Over a year ago, I started writing a story called 'Sooner Surrender'.
Mid-way through, I suffered a slight nervous breakdown. Rather than take time off, I powered through, and it showed in my writing. So now, in my current state, I have decided to re-write it.
Starts out in season 5
Pretty the World.
Disclaimer: I do not own BONES, nor any of the characters. I do own Starbuck, Ripley and Conners.
"Happy Halloween Boo."
Six year old Lance Delaney took a fun sized candy bar from his pocket and offered it to the small child before him. The little girl in front of him stared at the small Snickers bar for a moment and looked up at him.
"It's good," he attempted to assure her. "Candy."
Boo took the candy and stared at it some more. She stuffed it in her mouth as soon as she could. Her real name was Starbuck, but he called her Boo. It had started when she was a baby and he was three, and he had yet to break the habit. She was probably his sister, because even at his tender age, Lance knew that his mother wouldn't take in another child out of the kindness of her heart. Both children had curly dark hair, but her skin was darker and his eyes were brown while hers were a bright green.
No one but the residents of 1408 Haddonfield Road knew that Boo existed. It was like the younger child was a ghost. She never left the house, never spoke and often disappeared for hours on end. Boo could fold herself up really small and hide anywhere. Lance would find her folded under his bed or inside a cabinet, her eyes darting to and fro, taking in everything around her.
If she ever talked, Lance knew she would have a lot to say.
He went to school, but he didn't have any friends. He found companionship in books, some he brought home and read to Boo. He didn't know if she understood any of it, but she enjoyed nearing him talk. That he knew.
If she was his sister, then they had the same mother. Lance knew his father, though. He lived with them sometimes, but Lance would rather that he stayed away. Lance had no memories of a man that claimed to be Boo's father. He filled that role in a way. After all, he loved her, made sure she ate, changed her, read to her and sometimes hid her so their mother would go after him instead.
Their mother got angry at the drop of a hat. She drank a lot and when she was in a rage, she would take it out on whichever of her children she could find. Over the years, both children had suffered, but Boo got it worse simply because she was home more.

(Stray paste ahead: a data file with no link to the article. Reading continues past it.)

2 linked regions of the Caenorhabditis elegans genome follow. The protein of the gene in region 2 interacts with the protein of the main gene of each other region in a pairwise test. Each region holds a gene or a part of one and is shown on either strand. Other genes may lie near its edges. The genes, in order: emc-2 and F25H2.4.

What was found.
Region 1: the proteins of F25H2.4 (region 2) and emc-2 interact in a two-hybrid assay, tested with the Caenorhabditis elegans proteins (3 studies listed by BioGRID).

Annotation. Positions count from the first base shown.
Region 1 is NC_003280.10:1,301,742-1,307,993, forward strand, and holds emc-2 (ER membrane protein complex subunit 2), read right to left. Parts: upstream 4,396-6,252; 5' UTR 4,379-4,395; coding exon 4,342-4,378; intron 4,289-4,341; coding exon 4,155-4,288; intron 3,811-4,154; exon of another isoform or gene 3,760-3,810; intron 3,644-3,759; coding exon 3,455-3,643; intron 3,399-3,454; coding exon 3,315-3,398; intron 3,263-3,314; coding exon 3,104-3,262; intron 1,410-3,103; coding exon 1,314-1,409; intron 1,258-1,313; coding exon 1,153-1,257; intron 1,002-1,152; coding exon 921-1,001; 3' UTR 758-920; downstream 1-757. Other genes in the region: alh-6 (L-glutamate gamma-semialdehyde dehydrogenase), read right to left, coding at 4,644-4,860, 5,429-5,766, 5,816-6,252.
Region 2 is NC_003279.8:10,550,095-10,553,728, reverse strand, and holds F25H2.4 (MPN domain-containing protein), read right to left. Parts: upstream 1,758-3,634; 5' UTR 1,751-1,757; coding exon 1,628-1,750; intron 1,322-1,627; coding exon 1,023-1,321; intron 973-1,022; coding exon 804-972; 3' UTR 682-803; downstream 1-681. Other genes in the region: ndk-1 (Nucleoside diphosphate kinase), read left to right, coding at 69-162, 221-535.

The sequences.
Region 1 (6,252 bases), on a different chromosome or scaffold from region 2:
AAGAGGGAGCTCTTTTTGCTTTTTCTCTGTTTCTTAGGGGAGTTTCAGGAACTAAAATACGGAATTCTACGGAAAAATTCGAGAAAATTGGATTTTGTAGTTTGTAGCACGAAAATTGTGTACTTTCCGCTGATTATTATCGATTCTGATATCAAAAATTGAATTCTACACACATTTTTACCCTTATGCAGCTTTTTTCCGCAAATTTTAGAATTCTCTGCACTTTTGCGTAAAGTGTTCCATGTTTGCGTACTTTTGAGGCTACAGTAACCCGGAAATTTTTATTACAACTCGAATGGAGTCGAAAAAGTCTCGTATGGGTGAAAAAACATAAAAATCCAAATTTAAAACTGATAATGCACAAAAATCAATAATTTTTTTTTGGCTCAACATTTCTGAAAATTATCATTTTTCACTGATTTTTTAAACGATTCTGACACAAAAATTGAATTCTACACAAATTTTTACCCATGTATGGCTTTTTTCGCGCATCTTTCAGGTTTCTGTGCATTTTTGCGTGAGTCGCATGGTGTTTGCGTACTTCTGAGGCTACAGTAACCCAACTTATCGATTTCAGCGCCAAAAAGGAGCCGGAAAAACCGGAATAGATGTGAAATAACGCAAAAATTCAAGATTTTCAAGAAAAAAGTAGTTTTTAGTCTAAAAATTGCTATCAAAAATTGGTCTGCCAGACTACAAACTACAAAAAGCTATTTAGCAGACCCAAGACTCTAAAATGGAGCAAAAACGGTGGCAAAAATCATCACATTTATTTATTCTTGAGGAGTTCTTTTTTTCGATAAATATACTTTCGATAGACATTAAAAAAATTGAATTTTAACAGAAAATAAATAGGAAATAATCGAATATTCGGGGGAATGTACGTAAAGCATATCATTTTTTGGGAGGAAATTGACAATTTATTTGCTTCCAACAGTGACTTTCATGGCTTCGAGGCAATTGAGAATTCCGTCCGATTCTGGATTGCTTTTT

The sounds of footsteps on the steps made both children jump. Lance grabbed his sister and shoved her into the closet. He grabbed a picture book and pretended to read it.
The door creaked open and he shut his eyes.
It wasn't their mother.
Lance recognized her. It was a social worker that had come to his school yesterday. He had talked to her. He had mentioned his mother drinking a lot and getting mad,
Social workers took kids away from their homes. It happened a lot on their street.
Of course, this wasn't a bad thing. They were escaping to a better home, where they fed and loved you. Boo would learn to talk, read, smile. She would be a real kid.
Both of them would be.
The envelope sat on his desk, taunting him.
Until a month ago, Lance Sweets had believed the memories (what little he had) of his half sister were the imaginings of a only child in a bad place. His parents had never mentioned that she existed. Yet again, he had lived in what was basically an orphanage for six weeks before they took him in. When he grew older and started to study psychology, Sweets ended up self diagnosing. His sister wasn't his sister, he had imagined her so he could have someone to share the horrors of home with. It explained why she never left the house or talked back.
But as August had come to a close, he had gotten a box in the mail. The residents of his childhood home had tracked him down and mailed him a box of things left over from his childhood. After digging out paintings, toys, report cards and a blanket, he had found a picture at the bottom. It of himself at about five, holding a toddler in his arms. On the back, in the large, sloppy print of a child were the words 'me and boo'.
As soon as he could, Sweets had started pulling strings and calling in favors so he could find her. Not that he had much to go on. All he knew was that she would be 21 now. And now, it seemed that she had been found. And from the look of the envelope on his desk, she was alive and well, as it was stuffed with papers. Sweets had yet to read any of them. All he had done was open the envelope and stare. The agent he had asked to help him assured that she would get everything she could.
Now that it was here, Sweets couldn't bring himself to open it. She was probably alive and well, maybe even well adjusted. But if she had gone to a bad home, or even if she just hadn't been able to fully move past their childhood, she could be worse. A million possibilities ran through his mind. Drug addict and hooker were the best situations. Then, of course, there was dead.
But he had to know. And if she was alive, he would make sure he made up for not being there.
Taking a deep breath, Sweets slid the first paper out.
Note 2: More tomorrow, I swear. I have most of that typed out. I just wanted to get this up.